Diet plays a valuable role in a healthy process. In addition to a number of gynecological and systemic diseases that affect women’s fertility, lifestyle factors such as stressful jobs, unstable and unhealthy diet, and environmental conditions impede reproductive safety in both women and men . In this IVF diet article, we talk about what women should consume while undergoing the IVF procedure.
Unsaturated fats; Whole grains, vegetables, and fish are linked to higher fertility in both men and women. Saturated fat and sugar have been associated with poorer fertility outcomes in men and women.
Women who consume monounsaturated fats, such as plant nutrients, vegetable oils, nuts and seeds, have higher fertility rates. Also, a higher intake of saturated fats, such as full-fat dairy products, animal protein and processed foods, fried foods, and coconut oil, are linked to lower ovulation rates.
In men, vitamin D deficiency has been shown to be associated with low serum testosterone concentrations and poor sperm quality, including low sperm count, motility, and morphology.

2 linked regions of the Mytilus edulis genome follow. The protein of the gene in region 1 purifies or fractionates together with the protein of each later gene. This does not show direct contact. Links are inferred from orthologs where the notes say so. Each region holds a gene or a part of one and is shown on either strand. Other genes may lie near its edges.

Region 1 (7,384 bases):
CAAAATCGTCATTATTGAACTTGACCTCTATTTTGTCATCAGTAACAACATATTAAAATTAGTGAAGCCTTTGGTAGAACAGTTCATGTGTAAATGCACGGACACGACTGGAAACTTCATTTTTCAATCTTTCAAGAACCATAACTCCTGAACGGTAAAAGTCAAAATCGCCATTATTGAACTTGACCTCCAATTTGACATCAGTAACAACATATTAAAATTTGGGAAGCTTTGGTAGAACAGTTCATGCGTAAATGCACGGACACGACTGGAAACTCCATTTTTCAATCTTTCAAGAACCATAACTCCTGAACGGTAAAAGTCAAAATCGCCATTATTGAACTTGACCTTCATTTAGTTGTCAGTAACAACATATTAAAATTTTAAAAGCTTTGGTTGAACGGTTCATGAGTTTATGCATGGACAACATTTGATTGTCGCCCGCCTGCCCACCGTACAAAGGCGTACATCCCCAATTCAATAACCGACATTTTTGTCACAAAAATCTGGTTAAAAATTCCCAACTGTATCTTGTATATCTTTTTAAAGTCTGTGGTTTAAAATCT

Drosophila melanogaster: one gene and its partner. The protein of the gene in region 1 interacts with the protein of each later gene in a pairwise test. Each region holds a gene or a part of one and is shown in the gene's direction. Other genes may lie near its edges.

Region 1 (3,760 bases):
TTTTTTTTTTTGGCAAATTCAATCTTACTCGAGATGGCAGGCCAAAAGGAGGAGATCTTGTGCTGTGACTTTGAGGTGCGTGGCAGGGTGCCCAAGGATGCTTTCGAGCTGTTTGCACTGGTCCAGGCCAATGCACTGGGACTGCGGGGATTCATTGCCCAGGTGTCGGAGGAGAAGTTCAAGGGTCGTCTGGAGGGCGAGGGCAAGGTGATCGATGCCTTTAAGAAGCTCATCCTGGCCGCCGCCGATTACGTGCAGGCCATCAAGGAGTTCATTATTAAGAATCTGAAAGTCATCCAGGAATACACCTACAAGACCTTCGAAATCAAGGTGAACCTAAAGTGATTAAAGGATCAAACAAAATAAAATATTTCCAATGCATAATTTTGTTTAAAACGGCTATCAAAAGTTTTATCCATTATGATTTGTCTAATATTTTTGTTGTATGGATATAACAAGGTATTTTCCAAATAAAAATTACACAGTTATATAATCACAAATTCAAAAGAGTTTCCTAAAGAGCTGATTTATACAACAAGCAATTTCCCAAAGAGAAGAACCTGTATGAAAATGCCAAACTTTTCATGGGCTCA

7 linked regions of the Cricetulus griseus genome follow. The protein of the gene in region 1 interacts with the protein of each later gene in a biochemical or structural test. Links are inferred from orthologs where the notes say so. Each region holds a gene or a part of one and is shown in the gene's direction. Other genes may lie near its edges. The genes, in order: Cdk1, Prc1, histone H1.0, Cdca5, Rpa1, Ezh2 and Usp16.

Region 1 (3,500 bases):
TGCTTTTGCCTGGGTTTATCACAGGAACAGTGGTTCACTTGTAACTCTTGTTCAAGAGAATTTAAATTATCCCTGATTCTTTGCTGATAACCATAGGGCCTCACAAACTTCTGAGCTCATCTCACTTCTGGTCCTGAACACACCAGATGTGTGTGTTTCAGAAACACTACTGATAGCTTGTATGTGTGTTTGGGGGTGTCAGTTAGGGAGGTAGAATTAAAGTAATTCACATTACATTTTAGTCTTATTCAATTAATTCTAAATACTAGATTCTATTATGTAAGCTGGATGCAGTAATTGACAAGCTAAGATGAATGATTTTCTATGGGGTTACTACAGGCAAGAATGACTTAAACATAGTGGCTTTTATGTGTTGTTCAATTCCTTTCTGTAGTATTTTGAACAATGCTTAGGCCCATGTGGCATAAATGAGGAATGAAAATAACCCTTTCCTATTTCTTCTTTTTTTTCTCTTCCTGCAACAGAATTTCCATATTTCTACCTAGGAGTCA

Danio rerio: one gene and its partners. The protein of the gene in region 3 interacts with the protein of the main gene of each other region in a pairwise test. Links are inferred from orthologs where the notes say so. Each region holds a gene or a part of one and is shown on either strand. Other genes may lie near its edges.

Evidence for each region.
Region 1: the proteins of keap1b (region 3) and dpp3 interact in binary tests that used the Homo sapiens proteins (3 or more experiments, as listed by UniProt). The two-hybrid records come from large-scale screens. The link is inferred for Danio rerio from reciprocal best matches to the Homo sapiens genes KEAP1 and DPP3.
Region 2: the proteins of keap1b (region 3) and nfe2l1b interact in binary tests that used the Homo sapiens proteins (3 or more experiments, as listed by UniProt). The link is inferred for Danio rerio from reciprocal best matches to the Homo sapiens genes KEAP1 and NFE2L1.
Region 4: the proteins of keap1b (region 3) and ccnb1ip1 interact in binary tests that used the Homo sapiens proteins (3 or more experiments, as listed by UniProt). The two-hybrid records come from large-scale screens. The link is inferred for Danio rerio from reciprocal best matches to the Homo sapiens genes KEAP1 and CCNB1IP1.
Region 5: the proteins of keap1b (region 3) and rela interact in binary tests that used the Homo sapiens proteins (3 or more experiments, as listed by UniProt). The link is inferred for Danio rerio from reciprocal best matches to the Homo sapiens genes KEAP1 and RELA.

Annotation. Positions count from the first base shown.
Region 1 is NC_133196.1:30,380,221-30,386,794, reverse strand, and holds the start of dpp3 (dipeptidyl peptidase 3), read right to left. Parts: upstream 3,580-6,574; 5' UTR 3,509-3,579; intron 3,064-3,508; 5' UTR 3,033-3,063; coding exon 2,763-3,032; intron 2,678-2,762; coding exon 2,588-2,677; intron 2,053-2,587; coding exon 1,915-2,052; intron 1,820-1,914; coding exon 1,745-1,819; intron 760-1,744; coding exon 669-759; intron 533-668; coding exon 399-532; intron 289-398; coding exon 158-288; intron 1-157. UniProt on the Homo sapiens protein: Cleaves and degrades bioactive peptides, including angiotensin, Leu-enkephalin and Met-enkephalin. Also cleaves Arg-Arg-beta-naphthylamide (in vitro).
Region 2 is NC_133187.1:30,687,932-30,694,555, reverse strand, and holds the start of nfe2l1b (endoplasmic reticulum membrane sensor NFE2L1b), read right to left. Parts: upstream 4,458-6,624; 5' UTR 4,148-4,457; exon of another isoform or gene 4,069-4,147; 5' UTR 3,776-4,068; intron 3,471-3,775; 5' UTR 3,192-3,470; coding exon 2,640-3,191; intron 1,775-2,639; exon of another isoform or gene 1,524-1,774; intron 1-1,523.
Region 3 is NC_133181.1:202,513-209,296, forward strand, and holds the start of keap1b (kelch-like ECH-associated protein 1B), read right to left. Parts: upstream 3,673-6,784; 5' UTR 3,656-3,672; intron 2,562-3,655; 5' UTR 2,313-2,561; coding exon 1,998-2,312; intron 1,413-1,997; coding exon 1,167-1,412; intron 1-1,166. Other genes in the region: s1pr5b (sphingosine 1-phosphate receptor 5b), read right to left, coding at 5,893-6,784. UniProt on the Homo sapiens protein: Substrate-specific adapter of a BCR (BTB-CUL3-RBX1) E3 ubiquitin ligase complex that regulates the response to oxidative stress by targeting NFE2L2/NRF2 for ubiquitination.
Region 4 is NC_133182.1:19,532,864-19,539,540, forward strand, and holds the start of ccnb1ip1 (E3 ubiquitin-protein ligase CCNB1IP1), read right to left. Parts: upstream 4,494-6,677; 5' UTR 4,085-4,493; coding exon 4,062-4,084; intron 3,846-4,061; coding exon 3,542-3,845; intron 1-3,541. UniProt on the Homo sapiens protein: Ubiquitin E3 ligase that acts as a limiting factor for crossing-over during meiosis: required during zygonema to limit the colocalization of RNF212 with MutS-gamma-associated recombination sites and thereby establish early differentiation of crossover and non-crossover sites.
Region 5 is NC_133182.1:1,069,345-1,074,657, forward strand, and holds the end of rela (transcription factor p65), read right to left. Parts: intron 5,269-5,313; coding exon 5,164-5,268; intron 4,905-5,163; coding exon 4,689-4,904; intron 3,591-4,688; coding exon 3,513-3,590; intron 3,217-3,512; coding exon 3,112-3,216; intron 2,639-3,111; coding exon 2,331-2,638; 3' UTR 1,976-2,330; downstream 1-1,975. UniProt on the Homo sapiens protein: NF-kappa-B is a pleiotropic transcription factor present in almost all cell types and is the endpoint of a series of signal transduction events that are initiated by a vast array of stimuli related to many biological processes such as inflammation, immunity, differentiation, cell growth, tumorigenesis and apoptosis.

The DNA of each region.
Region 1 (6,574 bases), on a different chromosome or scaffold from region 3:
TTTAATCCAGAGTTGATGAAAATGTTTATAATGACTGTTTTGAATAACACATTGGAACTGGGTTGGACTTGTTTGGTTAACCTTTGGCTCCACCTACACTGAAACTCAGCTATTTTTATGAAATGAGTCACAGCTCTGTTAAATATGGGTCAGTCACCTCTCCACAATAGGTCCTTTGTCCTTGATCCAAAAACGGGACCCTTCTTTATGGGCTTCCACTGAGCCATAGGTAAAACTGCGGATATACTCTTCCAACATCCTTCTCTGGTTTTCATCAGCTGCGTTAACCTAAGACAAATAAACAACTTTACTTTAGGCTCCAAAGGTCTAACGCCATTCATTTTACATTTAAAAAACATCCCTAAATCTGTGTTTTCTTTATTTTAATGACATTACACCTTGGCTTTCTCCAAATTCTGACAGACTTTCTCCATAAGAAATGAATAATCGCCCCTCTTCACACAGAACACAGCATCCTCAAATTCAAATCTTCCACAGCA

The exact situation causes a decrease in the quality of the egg in women.
Good sources of vitamin D are tuna, salmon, cow’s milk, soy milk and cereals.
In both sexes, iron deficiency can lead to fertility problems, such as defective spermatogenesis, decreased libido, oxidative damage to sperm, and ovulation. Iron-rich foods such as green leafy vegetables, beans, red meat…
Zinc plays a role in hormonal stability and ovulation.
Foods rich in zinc are beans, nuts, whole grains, breakfast cereals, and dairy products.
Supplements are often given to women trying to get pregnant, as low folate levels cause faulty ovulation.
Men and women with a body mass index (BMI) ≥ 30 kg/m2 are at increased risk of infertility and it is strongly recommended that they reduce their body weight by 5% before becoming pregnant.
Oxidative Stress and Antioxidants
The fatty acid supplement works with oxidative stress that builds up in the body, which can affect fertility in both men and women.
Smoking is linked to a rapid decline in ovarian reserves, a delay in conception, and an increased risk of miscarriage, significantly reducing sperm count and sperm count in men.